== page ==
COVID-19 is a worldwide pandemic caused by the Coronovirus SARS-CoV2. COVID-19 is reported to be transmitted through direct surface exposure and through close personal contact within a short distance. Recent studies demonstrate that the virus can survive in small airborne particles (less than 5 micrometers) for hours and accumulate indoors. This result suggests a strong possibility for airborne transmission of COVID-19 in occupied spaces. However, there is a present lack of science-based information on how the virus-laden particles disperse in indoor environments. This RAPID proposal responds to the urgent need to better understand the airborne transmission and potential SARS-CoV2 control measures in indoor environments. The goal of this project is to investigate the transport mechanisms of the virus particle transport around the human body and reveal how the concentrations of virus particles are affected by human coughing and breathing, as well as ventilation rates and indoor airflow patterns. This information will be used to evaluate the effectiveness of control measures such as ventilation, filtration, and zone partitioning on aerosol transmission in densely occupied environments. Results will be used to help protect vulnerable population groups in clinical settings and senior living facilities. Successful completion of this research will more broadly inform medical health professionals, scientists, engineers, and policymakers to make decisions regarding the types of ventilation strategies and personal protective equipment that can be used to prevent aerosol transmission indoors.
The COVID-19 pandemic is a health emergency of global scale. Emerging science suggests a high potential for airborne exposure to SARS-CoV2 (the virus responsible for COVID-19) as a significant exposure pathway. However, there are major gaps in our understanding that prevent efficient use of control strategies for indoor environments. The overall objectives of this research project are to address this knowledge gap by: (1) developing a mechanistic understanding of SARS-CoV2 aerosol transport in indoor environments due to coughing, talking, normal breathing, and breathing with a mask under various ventilation rates and air mixing conditions; (2) assessing airborne infection risk using inhalation intake of SARS-CoV2 aerosols released from an infector assuming steady-state, well-mixed air conditions; and (3) evaluating the effectiveness of ventilation, filtration, and zone partitioning for controlling aerosol transmission in densely occupied environments. This will be achieved using a mathematical infection risk model coupled with computational fluid dynamics simulations of aerosol transport to provide new information critical to our understanding of virus aerosol transport and associated airborne infection risk in indoor environments. The analysis will fill a critical information gap in our understanding of the transport mechanisms of infectious aerosols in the human breathing zone. Key parameters to be assessed include the emission mode of the infector (i.e. coughing, talking, breathing); the infectious aerosol mass and diameter; and the ventilation strategy and indoor air mixing rate. Parametric analysis of the effectiveness of infection control measures will inform guidelines for building system design and operations for the protection of human health.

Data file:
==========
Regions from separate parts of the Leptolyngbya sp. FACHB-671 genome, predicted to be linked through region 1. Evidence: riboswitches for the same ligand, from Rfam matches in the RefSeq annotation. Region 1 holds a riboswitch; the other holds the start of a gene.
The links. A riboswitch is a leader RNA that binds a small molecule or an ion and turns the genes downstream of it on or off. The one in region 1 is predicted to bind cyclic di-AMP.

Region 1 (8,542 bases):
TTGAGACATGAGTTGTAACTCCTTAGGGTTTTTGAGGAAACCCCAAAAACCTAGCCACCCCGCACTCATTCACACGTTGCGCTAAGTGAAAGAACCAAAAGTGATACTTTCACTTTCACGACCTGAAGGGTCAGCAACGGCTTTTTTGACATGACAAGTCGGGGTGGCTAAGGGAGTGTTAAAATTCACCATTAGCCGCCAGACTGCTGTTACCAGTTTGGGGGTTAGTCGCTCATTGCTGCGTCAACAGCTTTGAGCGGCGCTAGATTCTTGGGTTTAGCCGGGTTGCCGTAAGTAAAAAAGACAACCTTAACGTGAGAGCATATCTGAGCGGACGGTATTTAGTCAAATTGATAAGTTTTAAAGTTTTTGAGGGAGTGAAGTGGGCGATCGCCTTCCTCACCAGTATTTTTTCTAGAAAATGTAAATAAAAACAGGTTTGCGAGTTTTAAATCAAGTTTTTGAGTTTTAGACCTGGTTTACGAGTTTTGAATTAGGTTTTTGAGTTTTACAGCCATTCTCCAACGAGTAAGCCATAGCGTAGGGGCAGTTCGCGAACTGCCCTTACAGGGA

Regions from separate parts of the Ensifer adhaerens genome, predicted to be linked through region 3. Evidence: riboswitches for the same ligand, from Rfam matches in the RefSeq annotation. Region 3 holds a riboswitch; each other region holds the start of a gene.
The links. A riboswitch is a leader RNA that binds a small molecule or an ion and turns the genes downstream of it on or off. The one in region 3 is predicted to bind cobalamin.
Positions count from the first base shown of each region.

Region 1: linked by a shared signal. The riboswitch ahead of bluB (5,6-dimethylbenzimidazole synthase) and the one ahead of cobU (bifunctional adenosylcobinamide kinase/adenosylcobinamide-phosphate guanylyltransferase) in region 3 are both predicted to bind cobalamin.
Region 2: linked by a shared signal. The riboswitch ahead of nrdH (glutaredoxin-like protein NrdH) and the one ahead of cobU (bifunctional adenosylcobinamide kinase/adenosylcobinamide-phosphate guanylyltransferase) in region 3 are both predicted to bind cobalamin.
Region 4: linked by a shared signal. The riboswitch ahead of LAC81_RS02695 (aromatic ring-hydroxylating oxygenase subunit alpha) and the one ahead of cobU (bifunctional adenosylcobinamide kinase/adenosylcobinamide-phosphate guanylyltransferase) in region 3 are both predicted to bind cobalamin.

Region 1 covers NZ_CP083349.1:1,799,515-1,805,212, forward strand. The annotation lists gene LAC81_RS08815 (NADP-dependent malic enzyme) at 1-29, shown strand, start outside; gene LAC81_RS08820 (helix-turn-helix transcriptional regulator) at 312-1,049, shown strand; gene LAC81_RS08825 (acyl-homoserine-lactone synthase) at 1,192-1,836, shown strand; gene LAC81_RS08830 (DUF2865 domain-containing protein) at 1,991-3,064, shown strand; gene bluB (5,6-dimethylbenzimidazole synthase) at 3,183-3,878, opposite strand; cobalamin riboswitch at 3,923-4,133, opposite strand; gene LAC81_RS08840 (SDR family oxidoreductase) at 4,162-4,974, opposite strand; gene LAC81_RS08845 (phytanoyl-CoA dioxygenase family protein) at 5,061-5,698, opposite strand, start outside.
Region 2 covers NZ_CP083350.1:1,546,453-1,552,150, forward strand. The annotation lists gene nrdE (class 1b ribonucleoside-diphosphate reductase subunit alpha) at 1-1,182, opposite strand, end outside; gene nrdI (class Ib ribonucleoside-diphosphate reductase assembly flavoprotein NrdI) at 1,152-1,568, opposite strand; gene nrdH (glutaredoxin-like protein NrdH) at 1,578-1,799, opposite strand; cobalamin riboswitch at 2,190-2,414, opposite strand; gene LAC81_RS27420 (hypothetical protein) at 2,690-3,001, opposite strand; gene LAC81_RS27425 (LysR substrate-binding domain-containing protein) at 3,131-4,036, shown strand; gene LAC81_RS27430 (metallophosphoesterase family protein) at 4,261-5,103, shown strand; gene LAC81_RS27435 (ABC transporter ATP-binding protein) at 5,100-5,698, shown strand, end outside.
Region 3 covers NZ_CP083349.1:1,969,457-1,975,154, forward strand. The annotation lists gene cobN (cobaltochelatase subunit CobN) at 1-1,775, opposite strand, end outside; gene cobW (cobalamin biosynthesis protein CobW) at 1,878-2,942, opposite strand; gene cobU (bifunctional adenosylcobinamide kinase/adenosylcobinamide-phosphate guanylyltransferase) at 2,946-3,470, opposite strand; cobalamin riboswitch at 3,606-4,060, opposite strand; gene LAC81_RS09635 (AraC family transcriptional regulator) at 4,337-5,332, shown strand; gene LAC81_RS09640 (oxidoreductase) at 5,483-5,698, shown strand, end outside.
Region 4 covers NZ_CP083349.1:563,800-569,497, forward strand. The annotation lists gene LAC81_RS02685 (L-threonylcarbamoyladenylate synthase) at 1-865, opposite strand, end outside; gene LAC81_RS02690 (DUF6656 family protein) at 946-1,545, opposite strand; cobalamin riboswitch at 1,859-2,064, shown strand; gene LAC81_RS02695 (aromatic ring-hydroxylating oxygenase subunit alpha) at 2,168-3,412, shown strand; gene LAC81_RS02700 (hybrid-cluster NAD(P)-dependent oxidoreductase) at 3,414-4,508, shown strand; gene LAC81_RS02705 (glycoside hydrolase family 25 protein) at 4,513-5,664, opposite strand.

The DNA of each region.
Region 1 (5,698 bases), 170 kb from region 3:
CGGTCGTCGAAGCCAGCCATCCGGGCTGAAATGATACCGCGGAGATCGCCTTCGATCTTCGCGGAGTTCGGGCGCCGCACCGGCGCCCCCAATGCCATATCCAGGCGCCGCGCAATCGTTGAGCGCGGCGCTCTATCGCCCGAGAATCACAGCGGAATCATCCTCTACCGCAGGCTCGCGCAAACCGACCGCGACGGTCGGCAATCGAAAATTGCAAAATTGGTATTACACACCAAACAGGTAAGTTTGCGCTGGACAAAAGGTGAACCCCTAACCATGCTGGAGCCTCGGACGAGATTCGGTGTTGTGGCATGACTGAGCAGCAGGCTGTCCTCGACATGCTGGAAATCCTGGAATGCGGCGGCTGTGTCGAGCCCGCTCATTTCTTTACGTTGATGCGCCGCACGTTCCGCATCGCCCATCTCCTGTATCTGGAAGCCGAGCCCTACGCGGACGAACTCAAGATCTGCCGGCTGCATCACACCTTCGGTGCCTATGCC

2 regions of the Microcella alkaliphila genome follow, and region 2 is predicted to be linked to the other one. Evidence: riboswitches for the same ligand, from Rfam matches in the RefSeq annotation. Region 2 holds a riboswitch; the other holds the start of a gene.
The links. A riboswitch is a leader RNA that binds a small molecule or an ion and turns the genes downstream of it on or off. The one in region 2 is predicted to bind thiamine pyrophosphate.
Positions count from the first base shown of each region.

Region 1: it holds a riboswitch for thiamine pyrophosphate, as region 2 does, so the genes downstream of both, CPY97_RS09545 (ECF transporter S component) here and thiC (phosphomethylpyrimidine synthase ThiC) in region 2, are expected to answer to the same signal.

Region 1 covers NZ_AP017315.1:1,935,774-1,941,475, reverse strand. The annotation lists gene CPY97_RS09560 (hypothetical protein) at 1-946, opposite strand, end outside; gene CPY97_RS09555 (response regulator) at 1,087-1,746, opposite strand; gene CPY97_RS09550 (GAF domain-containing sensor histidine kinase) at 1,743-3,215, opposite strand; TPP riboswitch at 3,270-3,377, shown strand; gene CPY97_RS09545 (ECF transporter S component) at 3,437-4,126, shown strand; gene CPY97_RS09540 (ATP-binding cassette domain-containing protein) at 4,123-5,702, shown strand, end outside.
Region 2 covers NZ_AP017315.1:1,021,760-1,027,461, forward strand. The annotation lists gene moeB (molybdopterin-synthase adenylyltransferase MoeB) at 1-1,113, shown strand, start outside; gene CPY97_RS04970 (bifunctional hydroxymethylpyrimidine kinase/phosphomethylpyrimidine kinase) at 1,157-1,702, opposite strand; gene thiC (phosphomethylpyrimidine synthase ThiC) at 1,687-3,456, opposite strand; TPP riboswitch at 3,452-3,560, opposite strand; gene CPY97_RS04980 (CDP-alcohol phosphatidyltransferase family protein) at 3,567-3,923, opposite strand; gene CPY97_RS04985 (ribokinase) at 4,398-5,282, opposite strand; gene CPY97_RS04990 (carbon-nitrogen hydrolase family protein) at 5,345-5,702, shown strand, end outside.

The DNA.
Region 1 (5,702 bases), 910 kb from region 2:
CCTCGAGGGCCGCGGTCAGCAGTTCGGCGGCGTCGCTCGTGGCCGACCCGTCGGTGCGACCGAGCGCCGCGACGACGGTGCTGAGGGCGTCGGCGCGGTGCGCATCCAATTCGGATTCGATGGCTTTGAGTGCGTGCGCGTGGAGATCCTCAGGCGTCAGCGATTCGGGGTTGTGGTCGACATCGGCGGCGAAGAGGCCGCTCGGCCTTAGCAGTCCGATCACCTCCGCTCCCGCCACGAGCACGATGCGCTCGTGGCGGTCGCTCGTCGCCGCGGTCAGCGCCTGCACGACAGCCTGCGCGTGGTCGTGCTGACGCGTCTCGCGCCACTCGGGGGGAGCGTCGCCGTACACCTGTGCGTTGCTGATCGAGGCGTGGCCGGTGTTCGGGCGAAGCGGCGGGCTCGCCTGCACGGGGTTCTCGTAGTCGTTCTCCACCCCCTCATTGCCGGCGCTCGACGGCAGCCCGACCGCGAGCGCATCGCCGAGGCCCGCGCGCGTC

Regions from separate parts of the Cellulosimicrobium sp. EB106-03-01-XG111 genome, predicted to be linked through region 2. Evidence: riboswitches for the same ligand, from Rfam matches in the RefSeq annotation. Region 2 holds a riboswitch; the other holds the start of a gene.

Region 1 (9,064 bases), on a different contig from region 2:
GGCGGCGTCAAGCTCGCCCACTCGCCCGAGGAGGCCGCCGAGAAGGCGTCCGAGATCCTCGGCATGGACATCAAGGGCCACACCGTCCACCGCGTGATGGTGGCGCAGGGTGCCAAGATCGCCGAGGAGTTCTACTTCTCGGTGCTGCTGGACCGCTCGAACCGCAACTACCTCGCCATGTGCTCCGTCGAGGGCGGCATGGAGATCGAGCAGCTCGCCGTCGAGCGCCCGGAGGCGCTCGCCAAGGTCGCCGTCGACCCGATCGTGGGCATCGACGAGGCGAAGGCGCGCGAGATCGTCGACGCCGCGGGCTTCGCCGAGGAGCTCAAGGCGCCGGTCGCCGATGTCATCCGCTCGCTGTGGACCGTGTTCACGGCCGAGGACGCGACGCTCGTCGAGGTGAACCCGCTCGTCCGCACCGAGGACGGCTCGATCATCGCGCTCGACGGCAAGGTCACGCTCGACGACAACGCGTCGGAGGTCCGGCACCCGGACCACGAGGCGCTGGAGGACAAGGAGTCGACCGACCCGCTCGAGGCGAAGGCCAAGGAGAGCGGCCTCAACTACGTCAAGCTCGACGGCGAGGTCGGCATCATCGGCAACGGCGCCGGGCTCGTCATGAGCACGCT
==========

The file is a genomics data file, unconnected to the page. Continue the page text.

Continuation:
This award reflects NSF's statutory mission and has been deemed worthy of support through evaluation using the Foundation's intellectual merit and broader impacts review criteria.
|Effective start/end date||5/15/20 → 4/30/22|
- National Science Foundation: $108,775.00